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Melissa Broder

Melissa Broder is the author of two poetry collections, Meat Heart and When You Say One Thing But Mean Your Mother. She edits La Petite Zine and curates the Polestar Poetry Series. By day is a publicity manager at Penguin.


“This debut from Broder…is as funny and hip as it is disturbing…These poems are also quirkily compassionate…sexy, and at times even gross… Throughout, Broder searches for a place to stand, and for an object for her considerable sympathies. This is a bright and unusual debut.”

– Publishers Weekly

“…obsessive, energetic and pop-culture-infused poetry…”

– Time Out New York

“When You Say One Thing But Mean Your Mother characterizes a new generation of poets who have cast off the safety net of simple repartée. . . . Broder’s insight and honesty will make your brain light up and your hair stand on end.”

– The San Francisco Examiner

“Broder’s verse is acrobatic and whip-smart. . . . These poems go on gut rhythm and beg for exclamation in a crowded room rather than the mute restraint of the printed page. And that’s a good thing too.”

– Bomb

"Broder reminds us that we come from the womb, but there’s no returning thereto. Yet, with a delightful balance between the dark and the heady, the poems provide a sense that revelry in moments of bleakness is always both possible and desirable."

– American Book Review

“Broder’s observations on the meaning and nonsense of pop culture are penetrating and illuminating . . . a vibrant and eclectic collection.”


“Broder can work with anything—from the Dixie cups at the methadone clinic to pots of chicken soup . . . a major statement from a poet with skill and soul.”

– decomP

“Lusty, obsessive, and drug-fueled are words not usually used to describe a book of poems—but in this case, they apply. Melissa Broder’s work offers readers a rush, buzz, panoply of pop culture, as well as her own boisterous brand of dark humor. But be warned: behind the irrepressible excess, an extremely clear-headed and sharp-witted poet is taking notes. Her unique gift for being both grounded and giddy at once gives this writing its delightfully wicked edge.”

– Elaine Equi, Ripple Effect

“Melissa Broder’s poems are bad-ass ninja assassins smoking Camel straights and drinking Tab in blood-soaked satin tutus. . . . She speaks in many tongues, and all of them bite.”

– Jennifer L. Knox, Drunk By Noon

“Broder surveys the public and private landscapes of America in this sticky, syrupy late night breakfast of contemporary culture. . . . Everything you love and hate about consumer culture and the media is in this book.”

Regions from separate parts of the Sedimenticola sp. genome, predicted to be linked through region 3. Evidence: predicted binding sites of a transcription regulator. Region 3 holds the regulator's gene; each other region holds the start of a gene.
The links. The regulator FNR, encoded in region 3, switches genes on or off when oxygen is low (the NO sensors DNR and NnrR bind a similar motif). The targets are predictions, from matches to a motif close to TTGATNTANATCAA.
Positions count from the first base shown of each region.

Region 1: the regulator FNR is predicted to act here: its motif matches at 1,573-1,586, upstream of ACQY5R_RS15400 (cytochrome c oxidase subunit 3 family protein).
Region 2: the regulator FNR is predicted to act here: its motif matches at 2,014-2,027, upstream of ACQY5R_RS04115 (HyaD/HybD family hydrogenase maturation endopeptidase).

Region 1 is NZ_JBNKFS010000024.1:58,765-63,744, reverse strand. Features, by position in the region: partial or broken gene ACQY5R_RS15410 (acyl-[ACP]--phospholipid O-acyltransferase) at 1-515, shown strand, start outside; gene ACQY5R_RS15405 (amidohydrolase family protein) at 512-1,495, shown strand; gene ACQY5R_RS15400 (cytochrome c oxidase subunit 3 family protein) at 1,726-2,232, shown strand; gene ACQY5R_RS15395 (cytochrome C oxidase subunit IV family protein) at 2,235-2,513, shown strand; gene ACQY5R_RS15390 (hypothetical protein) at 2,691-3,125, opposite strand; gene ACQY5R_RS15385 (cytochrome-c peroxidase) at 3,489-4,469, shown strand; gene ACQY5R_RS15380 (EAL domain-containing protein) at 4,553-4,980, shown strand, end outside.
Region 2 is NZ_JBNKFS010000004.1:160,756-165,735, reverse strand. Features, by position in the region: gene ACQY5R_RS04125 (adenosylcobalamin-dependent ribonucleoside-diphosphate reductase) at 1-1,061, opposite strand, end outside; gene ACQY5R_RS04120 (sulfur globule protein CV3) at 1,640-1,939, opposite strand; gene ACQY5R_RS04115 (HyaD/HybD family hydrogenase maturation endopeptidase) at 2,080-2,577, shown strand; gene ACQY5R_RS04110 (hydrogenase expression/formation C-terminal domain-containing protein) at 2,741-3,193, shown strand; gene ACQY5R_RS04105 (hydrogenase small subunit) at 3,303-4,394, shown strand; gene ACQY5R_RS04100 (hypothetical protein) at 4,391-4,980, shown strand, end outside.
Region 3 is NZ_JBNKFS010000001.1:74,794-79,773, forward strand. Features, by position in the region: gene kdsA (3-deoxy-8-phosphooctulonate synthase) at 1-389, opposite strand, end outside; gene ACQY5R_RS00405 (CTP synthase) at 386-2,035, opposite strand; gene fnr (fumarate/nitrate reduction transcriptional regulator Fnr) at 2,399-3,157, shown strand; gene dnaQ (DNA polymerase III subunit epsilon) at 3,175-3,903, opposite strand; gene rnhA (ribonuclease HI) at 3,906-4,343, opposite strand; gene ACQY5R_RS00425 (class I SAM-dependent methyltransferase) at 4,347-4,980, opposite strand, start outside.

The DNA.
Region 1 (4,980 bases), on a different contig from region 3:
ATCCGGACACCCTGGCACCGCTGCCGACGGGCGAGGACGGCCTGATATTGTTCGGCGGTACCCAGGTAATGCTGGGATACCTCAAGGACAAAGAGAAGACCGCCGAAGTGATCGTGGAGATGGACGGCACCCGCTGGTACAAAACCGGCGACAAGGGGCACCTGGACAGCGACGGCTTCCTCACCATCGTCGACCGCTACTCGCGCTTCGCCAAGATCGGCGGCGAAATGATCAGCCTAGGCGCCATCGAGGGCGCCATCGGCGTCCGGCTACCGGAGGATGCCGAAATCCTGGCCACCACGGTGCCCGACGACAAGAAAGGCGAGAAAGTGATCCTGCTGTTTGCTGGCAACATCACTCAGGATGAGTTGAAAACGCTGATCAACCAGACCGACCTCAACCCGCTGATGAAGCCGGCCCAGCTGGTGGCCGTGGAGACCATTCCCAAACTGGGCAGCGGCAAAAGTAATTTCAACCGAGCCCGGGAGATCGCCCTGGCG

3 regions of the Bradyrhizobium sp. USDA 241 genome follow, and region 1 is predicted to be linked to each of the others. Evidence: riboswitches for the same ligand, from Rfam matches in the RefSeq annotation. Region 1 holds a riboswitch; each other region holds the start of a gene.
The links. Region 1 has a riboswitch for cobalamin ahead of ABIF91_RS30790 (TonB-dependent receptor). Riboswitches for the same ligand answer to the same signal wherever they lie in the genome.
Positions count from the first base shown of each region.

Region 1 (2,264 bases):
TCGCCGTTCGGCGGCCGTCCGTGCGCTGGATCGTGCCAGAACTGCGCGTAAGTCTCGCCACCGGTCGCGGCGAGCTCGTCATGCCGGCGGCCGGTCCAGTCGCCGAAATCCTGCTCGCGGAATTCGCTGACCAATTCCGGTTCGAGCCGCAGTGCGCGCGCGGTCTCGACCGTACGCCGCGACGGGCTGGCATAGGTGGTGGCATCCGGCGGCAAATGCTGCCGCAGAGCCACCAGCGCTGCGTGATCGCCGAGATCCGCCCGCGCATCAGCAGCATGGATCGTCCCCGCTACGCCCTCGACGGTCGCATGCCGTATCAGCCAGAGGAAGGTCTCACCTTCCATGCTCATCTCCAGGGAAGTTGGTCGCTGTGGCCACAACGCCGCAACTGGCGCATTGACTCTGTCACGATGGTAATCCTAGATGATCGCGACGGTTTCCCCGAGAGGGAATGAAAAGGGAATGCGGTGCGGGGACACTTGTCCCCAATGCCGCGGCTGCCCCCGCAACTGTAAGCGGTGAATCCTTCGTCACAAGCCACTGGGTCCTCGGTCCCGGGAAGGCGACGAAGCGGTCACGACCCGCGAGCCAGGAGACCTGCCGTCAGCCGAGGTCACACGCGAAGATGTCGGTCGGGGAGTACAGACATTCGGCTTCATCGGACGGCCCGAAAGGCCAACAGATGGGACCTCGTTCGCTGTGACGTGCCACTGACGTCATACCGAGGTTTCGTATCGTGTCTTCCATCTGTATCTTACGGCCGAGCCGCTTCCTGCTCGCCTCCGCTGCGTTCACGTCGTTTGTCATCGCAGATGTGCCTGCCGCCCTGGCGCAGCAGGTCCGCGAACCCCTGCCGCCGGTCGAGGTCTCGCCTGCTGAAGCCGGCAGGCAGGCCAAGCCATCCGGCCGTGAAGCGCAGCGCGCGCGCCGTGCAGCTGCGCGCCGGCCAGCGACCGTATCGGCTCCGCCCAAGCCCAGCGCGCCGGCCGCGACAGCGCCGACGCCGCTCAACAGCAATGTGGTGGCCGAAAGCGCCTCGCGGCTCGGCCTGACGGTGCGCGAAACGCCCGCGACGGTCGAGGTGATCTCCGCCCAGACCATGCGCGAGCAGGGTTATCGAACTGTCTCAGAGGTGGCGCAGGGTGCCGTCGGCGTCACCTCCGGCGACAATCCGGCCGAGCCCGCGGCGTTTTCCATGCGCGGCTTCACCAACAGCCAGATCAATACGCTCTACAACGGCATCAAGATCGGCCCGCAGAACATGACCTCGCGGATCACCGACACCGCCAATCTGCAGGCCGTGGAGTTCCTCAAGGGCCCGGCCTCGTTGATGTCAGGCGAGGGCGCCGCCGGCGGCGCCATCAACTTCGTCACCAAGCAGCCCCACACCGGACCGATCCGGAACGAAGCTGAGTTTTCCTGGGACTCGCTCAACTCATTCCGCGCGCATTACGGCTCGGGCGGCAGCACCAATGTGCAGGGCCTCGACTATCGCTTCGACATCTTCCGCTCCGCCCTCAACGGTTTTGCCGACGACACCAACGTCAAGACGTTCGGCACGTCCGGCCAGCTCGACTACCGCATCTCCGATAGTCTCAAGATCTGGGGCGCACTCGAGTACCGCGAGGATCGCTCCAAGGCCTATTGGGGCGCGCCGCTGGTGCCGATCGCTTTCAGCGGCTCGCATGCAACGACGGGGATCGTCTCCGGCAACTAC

– Matthew Rohrer, Rise Up

“Melissa Broder’s ebullient, essayistic poems pay attention to sounds and sense, rousing tunes out of Duane Reades and words like “unhitchery” equally. She addresses her poems to a world of non-poetic people who might find themselves in her poems: people with acne, teenage waifs, and aging anarchists alike. They are cosmopolitan in a playful kind of way. They’re super poems.”

– Daniel Nester, How to Be Inappropriate

"Broder speaks with tart charm and arresting detail of a generation figuring out how and what to love. Her poems are droll, edgy, a little on edge, and deftly poetic. Even when they speak out of the side of their mouth, under their breath they are wonderfully, and subversively, moral.”

– David Groff, Theory of Devolution

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When You Say One Thing But Mean Your Mother

Melissa Broder On Reading


I am a very hungry and thirsty girl.

I have an infinite god-shaped hole inside.

I want to be sated and de-thirsted 24 hours a day.

If I can’t be sated and de-thirsted 24 hours a day I want to be lifted up out of my body so I don’t have to feel anything or so I can feel only euphoric.

Sometimes poetry does one of these things for me: sates or de-thirsts or lifts.

I read my first poems at six.

I wrote my first poems at eight.

I have since tried many other ways to fill the god-shaped hole, but poetry is one of the safest ways I know how.

The main consequence of reading poetry, for me, is writing poetry.

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1 Comment

  1. Jordan Blum said on 02/23/12 at 7:09 pm Reply

    Yeah, it kind of happens like that.


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